W Hintze, S V Ohlsson

Blue Stain Testing of Alkyd and Acrylic Stains
2003 - IRG/WP 03-20273
Resistance against blue stain of semi-transparent alkyd and acrylic stains was tested by both EN 152 and the so-called reverse exposure test methods. Comparison of the results, obtained by both methods was the most important aim of this study. As expected, performance of the water-borne acrylic paint was lower compared to protective effectiveness of the alkyd stain. This difference was even more pronounced when artificially accelerated aged samples were exposed. It seems that the reverse exposure method may give more distinctive results. In general, our results confirm previous literature reports on adequacy of the reverse test method for evaluation of blue stain resistance of surface finishes.
M Petric, M Pavlic, B Kricej, M Humar, F Pohleven

Durability of exterior natural wood finishes in Brazil
1985 - IRG/WP 3343
Wood finishes systems were evaluated in natural weathering conditions during 5 (five) years, over "Parana-pine" (Araucaria angustifolia). Test samples results show that: - Semitransparent wood preservative stains, based on polimerized linseed oil, provided very good protection to the wood, compared with the one based on alkyd varnish; - Solid color wood preservative stains provided good durability. However, film degrading process was identical to the one of conventional finishes; - Conventional paint and varnish showed decomposition caused by cracking, checking and flaking (scaling).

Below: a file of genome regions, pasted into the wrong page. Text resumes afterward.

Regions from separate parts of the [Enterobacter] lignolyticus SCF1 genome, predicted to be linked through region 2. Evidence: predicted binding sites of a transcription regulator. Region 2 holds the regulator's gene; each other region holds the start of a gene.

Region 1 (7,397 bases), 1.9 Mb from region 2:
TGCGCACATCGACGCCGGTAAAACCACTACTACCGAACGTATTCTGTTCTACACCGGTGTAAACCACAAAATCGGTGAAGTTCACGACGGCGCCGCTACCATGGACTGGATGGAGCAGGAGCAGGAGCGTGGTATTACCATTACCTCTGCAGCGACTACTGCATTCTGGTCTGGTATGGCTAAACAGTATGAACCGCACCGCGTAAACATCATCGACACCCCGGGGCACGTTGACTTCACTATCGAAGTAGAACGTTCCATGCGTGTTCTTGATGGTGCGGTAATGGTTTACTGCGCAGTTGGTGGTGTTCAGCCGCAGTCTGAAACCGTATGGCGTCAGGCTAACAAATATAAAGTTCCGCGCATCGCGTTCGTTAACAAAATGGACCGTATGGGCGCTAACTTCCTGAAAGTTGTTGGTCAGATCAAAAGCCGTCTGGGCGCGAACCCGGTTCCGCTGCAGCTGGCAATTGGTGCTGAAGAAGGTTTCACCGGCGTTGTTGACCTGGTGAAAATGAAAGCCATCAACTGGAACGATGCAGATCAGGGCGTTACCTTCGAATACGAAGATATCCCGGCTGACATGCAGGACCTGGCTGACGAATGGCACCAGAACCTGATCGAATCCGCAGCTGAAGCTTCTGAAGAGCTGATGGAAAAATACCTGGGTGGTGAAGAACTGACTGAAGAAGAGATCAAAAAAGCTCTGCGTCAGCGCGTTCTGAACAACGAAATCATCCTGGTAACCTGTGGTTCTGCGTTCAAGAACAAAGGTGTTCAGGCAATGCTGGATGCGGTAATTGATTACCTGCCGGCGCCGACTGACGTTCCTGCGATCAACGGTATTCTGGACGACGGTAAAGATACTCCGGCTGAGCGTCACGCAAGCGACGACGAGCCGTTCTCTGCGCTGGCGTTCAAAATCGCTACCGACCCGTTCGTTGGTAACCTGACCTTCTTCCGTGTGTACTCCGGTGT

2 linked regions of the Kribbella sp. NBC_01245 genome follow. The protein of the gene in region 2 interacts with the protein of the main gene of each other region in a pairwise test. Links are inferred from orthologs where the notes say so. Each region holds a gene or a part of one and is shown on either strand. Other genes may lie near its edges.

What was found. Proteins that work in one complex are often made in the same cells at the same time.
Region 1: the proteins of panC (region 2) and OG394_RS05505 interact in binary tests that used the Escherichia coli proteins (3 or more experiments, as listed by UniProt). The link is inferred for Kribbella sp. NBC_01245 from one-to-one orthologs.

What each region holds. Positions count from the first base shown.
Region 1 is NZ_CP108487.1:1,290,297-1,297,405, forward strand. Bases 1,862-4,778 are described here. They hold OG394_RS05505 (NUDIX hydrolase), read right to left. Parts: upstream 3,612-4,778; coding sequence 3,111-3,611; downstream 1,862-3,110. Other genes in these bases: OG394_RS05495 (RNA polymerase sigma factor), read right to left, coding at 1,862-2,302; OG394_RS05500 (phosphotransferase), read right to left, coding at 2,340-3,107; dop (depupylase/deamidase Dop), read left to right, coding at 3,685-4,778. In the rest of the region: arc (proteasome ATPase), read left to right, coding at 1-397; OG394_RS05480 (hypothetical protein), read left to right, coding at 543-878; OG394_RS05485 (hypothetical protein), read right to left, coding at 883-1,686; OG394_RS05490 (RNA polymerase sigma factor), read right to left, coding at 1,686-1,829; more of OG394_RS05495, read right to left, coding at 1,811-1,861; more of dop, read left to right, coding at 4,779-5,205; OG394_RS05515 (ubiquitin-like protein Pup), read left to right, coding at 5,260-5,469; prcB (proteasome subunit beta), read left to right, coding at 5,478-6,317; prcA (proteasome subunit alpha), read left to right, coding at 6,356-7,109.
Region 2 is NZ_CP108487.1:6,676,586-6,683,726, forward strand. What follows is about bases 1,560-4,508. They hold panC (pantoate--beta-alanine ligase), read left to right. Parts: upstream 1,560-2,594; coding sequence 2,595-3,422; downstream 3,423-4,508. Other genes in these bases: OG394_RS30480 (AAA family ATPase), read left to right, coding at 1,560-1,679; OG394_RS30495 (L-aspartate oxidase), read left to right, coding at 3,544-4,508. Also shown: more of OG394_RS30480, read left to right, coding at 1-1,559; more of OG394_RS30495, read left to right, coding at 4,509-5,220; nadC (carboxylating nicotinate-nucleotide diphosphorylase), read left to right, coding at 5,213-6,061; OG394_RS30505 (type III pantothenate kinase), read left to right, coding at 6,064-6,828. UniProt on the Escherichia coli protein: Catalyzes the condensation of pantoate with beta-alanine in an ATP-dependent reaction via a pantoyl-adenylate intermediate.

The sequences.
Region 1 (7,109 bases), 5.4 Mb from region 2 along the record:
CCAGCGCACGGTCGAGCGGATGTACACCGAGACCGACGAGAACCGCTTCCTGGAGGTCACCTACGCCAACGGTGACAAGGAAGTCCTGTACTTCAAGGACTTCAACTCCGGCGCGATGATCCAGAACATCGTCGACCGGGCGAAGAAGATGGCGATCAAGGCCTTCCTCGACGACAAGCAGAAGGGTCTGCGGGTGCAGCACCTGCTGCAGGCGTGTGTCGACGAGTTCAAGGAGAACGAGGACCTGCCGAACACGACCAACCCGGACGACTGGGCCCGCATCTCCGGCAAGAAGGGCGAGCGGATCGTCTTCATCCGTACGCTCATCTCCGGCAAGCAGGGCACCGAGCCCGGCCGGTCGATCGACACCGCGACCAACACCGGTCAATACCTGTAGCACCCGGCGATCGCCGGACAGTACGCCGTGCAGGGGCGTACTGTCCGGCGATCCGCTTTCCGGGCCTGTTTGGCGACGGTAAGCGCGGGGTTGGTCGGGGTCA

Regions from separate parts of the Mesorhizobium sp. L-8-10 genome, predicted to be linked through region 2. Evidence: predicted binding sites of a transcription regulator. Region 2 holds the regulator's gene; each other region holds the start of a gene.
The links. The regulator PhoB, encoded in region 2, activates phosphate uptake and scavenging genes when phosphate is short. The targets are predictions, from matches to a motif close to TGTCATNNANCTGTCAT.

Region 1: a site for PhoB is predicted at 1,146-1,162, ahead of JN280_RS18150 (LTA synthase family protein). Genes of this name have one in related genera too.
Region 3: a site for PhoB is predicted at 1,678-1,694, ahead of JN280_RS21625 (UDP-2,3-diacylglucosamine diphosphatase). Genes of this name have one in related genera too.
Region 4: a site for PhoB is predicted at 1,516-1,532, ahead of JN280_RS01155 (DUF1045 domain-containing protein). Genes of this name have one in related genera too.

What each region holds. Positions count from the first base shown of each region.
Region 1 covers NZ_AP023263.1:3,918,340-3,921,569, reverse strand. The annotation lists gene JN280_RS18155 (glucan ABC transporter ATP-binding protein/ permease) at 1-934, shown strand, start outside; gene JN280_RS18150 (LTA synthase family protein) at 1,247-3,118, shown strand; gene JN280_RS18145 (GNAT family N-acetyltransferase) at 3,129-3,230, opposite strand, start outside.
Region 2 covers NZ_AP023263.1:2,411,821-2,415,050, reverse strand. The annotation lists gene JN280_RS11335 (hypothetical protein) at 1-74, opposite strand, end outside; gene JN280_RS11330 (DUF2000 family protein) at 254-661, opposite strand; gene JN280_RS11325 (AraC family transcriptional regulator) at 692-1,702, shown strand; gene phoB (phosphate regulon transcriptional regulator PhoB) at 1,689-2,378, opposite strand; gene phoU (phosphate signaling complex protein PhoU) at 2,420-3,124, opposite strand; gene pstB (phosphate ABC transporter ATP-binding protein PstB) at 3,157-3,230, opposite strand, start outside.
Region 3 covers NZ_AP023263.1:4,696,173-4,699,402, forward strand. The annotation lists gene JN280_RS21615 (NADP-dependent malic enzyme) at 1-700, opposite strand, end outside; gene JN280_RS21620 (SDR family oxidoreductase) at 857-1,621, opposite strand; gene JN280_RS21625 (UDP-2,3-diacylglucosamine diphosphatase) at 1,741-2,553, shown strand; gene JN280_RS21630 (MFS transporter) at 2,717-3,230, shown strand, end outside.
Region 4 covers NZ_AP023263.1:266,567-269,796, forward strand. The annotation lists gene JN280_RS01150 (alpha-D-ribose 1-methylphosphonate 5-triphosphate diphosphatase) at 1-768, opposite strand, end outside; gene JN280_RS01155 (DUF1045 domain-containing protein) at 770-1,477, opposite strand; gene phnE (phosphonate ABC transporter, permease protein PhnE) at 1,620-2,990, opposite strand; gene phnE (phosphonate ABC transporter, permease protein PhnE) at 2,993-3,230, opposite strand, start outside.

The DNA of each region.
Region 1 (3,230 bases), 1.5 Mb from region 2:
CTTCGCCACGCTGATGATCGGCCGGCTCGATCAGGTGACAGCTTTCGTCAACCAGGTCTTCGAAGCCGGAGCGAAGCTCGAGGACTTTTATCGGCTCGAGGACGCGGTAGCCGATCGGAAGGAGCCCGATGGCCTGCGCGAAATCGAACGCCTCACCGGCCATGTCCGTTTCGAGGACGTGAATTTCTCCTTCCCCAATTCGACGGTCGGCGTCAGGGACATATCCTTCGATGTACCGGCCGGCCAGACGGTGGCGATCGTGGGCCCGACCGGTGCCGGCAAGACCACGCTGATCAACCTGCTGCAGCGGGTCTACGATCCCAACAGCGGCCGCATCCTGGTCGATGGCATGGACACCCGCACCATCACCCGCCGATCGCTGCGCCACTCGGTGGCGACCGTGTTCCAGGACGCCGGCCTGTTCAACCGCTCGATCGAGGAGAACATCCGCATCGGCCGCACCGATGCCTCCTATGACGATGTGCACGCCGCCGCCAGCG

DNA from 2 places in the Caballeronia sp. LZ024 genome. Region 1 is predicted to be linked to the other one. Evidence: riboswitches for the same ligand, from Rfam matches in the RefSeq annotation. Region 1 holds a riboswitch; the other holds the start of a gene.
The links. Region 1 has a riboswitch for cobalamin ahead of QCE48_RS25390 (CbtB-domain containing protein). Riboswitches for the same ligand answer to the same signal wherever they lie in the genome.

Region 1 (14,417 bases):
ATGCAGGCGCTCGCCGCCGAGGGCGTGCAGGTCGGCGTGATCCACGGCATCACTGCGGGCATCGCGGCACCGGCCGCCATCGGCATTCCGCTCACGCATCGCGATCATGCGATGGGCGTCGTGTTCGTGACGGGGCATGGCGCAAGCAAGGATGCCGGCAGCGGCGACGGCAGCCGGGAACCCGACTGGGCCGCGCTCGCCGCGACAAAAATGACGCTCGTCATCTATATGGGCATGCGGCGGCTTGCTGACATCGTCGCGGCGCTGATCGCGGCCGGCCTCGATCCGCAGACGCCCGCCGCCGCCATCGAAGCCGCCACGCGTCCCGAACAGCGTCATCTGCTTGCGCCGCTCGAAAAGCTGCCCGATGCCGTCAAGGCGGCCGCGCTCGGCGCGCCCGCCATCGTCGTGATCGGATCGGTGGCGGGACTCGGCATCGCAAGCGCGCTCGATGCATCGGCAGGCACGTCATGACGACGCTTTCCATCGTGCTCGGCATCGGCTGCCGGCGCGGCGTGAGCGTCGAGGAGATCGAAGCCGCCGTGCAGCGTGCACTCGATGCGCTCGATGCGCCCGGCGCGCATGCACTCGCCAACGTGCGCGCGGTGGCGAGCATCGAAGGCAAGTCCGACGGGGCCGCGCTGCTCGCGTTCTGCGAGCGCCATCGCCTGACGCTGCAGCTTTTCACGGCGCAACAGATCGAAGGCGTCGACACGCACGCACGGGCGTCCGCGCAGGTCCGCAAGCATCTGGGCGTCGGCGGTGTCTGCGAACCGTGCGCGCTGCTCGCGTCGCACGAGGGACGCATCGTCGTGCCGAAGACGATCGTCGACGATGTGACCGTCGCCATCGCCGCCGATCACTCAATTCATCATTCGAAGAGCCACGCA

D R Macedo

Biological resistance of wood treated with waterbased resins and drying oils in a mini-block test
1998 - IRG/WP 98-40107